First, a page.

During my first week in undergraduate school, a bunch of fraternities "rushed" me, but went dead silent after they asked me what church I went to: They learned I was Jewish. It was like turning off a light switch.
Still looking for some extra-curricular activities, I volunteered for the weekly newspaper, The Reporter. I should explain that my college, Stetson University, was a strict Southern Baptist institution endowed by the Stetson hat fortune.
I got to be editor of the Reporter and one of the problems I faced was the list of "can't use" words and phrases I got from a super Scrooge-faced Dean of Students after I wrote a column containing one of the verboten words. The word was "dancing." Nobody could print that word in the Reporter. The junior prom, for example, had to be described as a "frolic."
This was the view not only of the Dean of Students, but of most of the Southern Baptist Convention back in the late 1940s. Millions of people frolicking all across the American South but never ever you know what.
The rationale for all this was simple: Dancing resulted in pregnancy, unwanted children, and an end to virgins. That was the entire non-explanation. No reference to what must have been at least a few steps between dancing and pregnancy. These steps apparently never happened when a couple was frolicking.
I hadn't thought of all this in more than half a century. But a small story in the L.A. Times sent me careening back through time to my misspent youth.
It was a story about women in Saudi Arabia who wanted to drive their own cars, which is illegal in the desert Kingdom.
The story explained that if women were allowed to drive in Saudi Arabia, the result would be catastrophic and lead to "no more virgins," according to clerics from the Majlis al-Ifta al-Aala, the country's highest religious council.
It warned that allowing women to drive would "provoke a surge in prostitution, pornography, homosexuality and divorce." Within 10 years of the ban being lifted, it claimed, there would be "no more virgins" in the Islamic nation.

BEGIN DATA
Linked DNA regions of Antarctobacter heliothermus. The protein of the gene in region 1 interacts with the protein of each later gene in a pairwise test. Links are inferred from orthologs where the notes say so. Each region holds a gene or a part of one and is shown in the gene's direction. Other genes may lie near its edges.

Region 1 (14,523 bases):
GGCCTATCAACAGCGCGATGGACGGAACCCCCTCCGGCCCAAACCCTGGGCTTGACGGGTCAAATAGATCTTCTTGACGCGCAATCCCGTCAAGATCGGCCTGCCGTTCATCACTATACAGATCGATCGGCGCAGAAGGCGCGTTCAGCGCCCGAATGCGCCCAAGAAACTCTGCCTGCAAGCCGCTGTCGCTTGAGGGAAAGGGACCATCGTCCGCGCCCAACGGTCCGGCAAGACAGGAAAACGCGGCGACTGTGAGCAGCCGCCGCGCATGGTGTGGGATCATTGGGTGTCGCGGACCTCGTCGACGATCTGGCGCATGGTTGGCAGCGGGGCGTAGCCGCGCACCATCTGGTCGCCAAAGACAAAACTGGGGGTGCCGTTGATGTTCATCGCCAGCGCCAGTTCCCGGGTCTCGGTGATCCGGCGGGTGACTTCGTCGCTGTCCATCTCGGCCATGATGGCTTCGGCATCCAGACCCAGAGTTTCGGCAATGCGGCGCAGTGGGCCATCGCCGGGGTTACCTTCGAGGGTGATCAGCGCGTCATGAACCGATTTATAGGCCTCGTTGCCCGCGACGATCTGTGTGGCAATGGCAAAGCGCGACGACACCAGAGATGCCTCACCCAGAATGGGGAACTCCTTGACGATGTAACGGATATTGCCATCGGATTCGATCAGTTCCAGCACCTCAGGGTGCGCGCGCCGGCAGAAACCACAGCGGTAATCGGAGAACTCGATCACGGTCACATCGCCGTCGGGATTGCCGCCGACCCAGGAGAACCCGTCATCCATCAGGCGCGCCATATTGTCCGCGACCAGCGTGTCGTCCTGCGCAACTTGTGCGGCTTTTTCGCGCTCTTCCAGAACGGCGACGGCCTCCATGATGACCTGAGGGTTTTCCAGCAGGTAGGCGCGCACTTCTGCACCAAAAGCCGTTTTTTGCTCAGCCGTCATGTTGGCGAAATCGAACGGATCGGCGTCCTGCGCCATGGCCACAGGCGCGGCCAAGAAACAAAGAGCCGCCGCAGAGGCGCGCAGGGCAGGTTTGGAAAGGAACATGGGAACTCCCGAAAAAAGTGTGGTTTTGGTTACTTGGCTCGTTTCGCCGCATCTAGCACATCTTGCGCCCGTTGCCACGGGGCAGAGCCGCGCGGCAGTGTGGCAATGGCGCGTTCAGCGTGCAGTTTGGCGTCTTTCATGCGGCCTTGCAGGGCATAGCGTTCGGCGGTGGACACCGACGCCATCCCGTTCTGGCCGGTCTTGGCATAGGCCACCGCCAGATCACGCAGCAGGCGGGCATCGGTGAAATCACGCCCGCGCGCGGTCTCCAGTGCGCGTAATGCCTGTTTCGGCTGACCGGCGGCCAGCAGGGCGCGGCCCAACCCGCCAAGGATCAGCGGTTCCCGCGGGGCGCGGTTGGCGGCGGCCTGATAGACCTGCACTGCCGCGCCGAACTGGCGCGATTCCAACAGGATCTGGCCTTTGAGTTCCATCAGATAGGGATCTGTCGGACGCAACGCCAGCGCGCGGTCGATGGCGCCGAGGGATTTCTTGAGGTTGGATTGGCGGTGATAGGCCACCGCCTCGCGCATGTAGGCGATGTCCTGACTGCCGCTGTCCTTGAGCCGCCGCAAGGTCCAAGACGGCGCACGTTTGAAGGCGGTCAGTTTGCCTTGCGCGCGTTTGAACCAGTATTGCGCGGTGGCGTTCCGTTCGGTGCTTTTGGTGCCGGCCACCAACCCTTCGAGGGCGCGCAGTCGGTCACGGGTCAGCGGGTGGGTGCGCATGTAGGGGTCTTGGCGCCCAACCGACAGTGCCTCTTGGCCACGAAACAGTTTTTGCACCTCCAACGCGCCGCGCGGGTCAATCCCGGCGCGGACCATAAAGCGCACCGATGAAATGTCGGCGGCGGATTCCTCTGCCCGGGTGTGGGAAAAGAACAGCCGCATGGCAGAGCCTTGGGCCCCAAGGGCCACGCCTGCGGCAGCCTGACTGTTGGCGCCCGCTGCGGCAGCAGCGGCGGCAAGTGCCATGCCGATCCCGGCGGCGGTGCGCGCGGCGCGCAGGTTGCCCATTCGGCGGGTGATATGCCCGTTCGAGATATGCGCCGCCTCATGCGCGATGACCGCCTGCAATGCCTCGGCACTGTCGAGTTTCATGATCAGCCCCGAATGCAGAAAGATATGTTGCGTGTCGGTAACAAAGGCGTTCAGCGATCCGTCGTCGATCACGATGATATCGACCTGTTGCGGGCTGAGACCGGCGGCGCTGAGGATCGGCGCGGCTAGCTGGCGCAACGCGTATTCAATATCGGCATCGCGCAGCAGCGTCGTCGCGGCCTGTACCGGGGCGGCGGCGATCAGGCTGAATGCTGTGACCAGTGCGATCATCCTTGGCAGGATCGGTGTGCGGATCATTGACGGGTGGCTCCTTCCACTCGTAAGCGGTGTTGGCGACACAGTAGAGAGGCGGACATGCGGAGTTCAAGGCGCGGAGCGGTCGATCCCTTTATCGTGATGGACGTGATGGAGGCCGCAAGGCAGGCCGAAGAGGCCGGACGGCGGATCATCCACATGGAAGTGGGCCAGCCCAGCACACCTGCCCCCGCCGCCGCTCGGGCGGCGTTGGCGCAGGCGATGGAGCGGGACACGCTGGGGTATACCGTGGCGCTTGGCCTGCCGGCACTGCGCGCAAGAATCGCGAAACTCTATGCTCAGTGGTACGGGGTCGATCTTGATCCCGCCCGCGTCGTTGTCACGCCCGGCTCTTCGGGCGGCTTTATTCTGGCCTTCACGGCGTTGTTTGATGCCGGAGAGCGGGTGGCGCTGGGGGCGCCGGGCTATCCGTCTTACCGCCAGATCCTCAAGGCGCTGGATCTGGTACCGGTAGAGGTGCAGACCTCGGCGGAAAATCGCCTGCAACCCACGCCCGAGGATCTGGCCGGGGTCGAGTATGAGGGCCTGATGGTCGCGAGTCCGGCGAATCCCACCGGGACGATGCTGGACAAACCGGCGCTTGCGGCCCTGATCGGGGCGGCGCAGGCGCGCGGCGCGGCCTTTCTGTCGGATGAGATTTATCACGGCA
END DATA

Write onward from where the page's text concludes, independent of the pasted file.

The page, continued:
Women who disobeyed the rule faced public lashings, jail and ostracism.
And indeed, a few women were discovered driving. It was a kind of campaign they started to let the public in on the secret and get the rules changed. They could find no reason why Saudi Arabia should be the only country in the world to ban women drivers.
One of the campaigners got herself arrested, but a lot of international publicity for the "driving while woman" campaign got her freed. No lashes this time.
No change in the rules either.
But not to worry. A Saudi cleric and consultant to the Royal family came up with a solution. The L.A. Times reported that he issued a fatwa, or Islamic ruling, calling on women to give their breast milk to their male colleagues or men they come into regular contact with so as to avoid illicit mixing between the sexes. That would give men and women a maternal connection,
thus circumventing the prohibition on unrelated men and women mingling.
But the Saudi women campaigners took the fatwa a step further. They say if they're not granted the right to drive, they will breastfeed their drivers to establish a symbolic maternal bond.
"Is this is all that is left to us to do: to give our breasts to the foreign drivers?" a Saudi woman named Fatima Shammary was quoted as saying by Gulf News.